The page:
Wednesday, September 19 , 2018, 12:16 pm | Fair 69º

 
 
 
 

UCSB Theater’s Launch Pad Previews James Still’s ‘Appoggiatura’

Set in one of the world’s most famously photographed and written about cities — Venice, Italy — Appoggiatura (uh-poj-uh-toor-uh) is award-winning playwright James Still’s most recent work. Santa Barbara audiences are in for a moving, funny and intimate journey with three Americans who find themselves in a new, yet in some ways, familiar place 5,000 miles from home.

The title of the play comes from the Italian word appoggiare meaning “to lean.” In music, appoggiatura is a note of long or short duration sometimes creating a dissonance before resolving into a main note. And so it is with the play: What begins on a rainy night inside an old-world hotel room in Venice ends on a bright sunny day outside on its streets and campos.

The story follows a woman of a certain age who knows this might be her last trip to Italy; her granddaughter who has just graduated from college and has no idea what comes next; and a middle-aged man who doesn’t know how to mend his broken heart. Add to the mix their young Italian tour guide who makes up any history he doesn’t know, and a collection of roving street musicians. Appoggiatura is a play about an American family finding itself by completely losing itself. Italy is a good place to do that.

This preview production is produced by the UCSB Theater & Dance Department along with vital donors and patrons. Launch Pad is presenting the eighth new play directed by Risa Brainin, chair of the department. She describes Launch Pad as a crucial part of “the eco-system of new play development.” It’s a working ground for preview productions of new plays made by playwrights, guest and faculty artists and students in dialogue with audiences.

Appoggiatura begins playing on Thursday, Feb. 28 and runs through Saturday, March 9 in the newly refurbished Hatlen Theater on the UCSB campus for seven performances. Audiences will be encouraged to engage in conversations between artists and audience after each show.

Two years ago, Still had just finished a five-year cycle of work that culminated in three world premieres within a four-month period.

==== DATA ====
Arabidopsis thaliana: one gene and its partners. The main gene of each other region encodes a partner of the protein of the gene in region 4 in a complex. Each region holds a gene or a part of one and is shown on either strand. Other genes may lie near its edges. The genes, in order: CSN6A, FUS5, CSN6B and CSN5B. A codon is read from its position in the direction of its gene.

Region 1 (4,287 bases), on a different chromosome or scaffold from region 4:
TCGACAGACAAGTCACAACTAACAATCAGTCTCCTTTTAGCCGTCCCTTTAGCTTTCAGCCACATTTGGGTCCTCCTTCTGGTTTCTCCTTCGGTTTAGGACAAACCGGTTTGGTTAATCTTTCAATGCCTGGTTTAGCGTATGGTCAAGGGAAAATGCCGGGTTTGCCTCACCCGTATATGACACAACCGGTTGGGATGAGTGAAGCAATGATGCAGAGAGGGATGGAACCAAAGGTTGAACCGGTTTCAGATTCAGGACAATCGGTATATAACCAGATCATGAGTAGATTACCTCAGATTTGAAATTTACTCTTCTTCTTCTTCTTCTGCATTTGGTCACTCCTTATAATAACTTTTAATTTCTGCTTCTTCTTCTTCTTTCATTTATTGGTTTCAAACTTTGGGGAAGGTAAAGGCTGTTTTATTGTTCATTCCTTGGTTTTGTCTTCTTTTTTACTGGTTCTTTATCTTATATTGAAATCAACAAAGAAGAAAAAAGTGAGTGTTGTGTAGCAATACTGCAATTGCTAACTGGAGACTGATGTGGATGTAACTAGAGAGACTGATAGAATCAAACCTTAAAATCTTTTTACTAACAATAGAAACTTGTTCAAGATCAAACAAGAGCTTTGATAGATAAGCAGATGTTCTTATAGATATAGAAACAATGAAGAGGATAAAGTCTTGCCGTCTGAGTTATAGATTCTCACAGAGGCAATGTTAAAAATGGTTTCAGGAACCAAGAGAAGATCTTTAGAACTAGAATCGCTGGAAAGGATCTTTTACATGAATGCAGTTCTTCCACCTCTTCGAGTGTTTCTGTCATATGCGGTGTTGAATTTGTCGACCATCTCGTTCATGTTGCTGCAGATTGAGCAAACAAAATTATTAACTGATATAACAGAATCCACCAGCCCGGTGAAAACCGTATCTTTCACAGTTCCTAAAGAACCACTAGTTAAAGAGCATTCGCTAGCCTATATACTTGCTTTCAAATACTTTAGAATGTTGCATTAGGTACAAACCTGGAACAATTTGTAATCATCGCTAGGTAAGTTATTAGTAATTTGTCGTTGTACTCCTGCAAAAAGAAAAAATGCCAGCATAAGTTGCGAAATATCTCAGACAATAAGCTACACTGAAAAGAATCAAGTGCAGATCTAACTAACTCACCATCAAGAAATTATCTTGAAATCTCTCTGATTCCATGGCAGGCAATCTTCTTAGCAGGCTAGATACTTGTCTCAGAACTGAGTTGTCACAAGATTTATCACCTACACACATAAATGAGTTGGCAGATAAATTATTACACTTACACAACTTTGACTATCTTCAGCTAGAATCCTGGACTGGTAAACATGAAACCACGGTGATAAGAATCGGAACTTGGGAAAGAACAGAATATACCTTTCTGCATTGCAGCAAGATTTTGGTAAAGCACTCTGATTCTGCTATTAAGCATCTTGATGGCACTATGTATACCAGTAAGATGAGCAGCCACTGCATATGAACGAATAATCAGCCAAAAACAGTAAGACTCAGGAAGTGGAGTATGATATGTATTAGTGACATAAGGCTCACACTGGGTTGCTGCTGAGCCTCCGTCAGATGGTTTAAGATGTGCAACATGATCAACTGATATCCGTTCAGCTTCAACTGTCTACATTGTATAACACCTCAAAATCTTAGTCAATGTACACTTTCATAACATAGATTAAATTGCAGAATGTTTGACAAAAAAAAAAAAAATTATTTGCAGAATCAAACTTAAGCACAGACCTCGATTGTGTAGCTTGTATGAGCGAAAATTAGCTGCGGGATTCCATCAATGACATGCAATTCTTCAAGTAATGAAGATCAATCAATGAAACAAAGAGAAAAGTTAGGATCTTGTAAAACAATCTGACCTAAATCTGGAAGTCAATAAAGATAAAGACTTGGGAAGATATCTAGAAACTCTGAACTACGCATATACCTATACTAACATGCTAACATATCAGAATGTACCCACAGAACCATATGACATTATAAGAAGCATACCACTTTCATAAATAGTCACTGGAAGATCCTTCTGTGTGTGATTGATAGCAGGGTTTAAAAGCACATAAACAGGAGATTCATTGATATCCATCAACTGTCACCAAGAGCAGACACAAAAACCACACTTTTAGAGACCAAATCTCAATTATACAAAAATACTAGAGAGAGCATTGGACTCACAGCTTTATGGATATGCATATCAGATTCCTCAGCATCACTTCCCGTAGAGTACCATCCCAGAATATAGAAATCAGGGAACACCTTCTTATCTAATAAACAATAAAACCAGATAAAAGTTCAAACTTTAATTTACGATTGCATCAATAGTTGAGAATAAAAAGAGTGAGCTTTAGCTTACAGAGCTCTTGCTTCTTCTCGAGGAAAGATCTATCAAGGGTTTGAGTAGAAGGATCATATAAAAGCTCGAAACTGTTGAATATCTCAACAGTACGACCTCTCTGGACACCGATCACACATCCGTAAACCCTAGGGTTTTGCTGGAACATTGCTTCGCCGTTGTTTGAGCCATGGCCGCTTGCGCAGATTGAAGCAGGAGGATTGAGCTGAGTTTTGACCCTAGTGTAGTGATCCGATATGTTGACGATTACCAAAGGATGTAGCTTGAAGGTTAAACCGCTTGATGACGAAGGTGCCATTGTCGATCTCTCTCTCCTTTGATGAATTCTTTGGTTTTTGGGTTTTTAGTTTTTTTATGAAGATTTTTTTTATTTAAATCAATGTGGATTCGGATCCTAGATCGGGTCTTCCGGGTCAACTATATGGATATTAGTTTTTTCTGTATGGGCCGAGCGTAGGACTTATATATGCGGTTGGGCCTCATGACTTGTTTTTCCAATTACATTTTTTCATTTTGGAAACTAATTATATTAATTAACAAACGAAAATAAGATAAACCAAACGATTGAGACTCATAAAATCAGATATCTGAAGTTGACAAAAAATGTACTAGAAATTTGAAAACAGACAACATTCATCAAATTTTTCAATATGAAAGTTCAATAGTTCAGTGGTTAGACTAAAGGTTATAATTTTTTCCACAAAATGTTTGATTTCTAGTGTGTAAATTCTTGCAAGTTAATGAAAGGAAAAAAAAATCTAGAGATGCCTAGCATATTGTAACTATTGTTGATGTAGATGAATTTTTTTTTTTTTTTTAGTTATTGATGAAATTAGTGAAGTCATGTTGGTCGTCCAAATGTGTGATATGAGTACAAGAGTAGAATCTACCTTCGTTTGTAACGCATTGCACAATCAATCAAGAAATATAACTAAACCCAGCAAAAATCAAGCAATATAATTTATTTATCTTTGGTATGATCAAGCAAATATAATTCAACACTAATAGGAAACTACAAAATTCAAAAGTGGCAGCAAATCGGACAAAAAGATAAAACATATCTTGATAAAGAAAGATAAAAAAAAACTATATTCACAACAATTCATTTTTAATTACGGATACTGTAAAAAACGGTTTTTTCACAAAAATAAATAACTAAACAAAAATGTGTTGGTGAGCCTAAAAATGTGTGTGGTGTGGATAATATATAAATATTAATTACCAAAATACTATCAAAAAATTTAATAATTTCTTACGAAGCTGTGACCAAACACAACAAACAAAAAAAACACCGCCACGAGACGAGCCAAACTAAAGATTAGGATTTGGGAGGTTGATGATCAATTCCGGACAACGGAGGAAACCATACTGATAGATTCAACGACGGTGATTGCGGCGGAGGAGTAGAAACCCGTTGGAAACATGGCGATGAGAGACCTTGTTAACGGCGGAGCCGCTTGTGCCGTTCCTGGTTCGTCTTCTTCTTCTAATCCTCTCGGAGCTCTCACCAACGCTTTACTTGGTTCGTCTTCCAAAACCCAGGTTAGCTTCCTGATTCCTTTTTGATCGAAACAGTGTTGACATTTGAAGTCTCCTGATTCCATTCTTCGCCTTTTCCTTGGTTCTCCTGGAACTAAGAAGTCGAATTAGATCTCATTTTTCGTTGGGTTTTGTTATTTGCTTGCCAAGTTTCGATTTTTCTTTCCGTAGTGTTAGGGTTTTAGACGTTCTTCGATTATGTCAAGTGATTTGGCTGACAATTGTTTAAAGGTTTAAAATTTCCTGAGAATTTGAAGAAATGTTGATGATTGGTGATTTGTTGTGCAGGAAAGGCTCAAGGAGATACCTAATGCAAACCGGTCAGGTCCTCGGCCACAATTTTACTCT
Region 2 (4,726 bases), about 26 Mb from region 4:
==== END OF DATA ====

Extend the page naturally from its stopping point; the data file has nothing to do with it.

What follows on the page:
“Suddenly I was looking down an open road again,” Still said. “I could write about anything I wanted. I started writing a contemporary play about a woman who was taking her just-graduated granddaughter in her early 20s on a ‘grand tour’ of Europe.”

He knew the play would be set in Venice, knew there was a shared history and making the trip was important to both generations. Thus began the Appoggiatura script. In the process, he realized this play would be better as part of a trilogy, and not the first play. So he put the Italian script and location aside to write the history of the family in The House That Jack Built.

Set six months earlier at the family’s home in Vermont on Thanksgiving, The House That Jack Built was workshopped at the New Harmony Project before its world premiere last fall at the Indiana Repertory Theatre, where Still is playwright in residence. It also won the Todd McNerney New Play Prize from the Spoleto Festival. Still has been lauded for his keen ear and ability to capture the lyricism of modern conversations getting to the heart of what makes people tick.

Still emphasized the importance of Launch Pad’s format, which allowed him to work with the design team from the very beginning of the process and invent the play with them.

“The thing that’s unique about Launch Pad is it looks at new play development in a timely and fresh paradigm shift,” Still said. “I write plays for the theater. I want to see them in a three-dimensional space; I want to see actors explore the silences as part of the language, to experiment with behavior as part of the action. Launch Pad gives me the necessary and rare opportunity to develop my new play the way I dream about: by doing it on stage.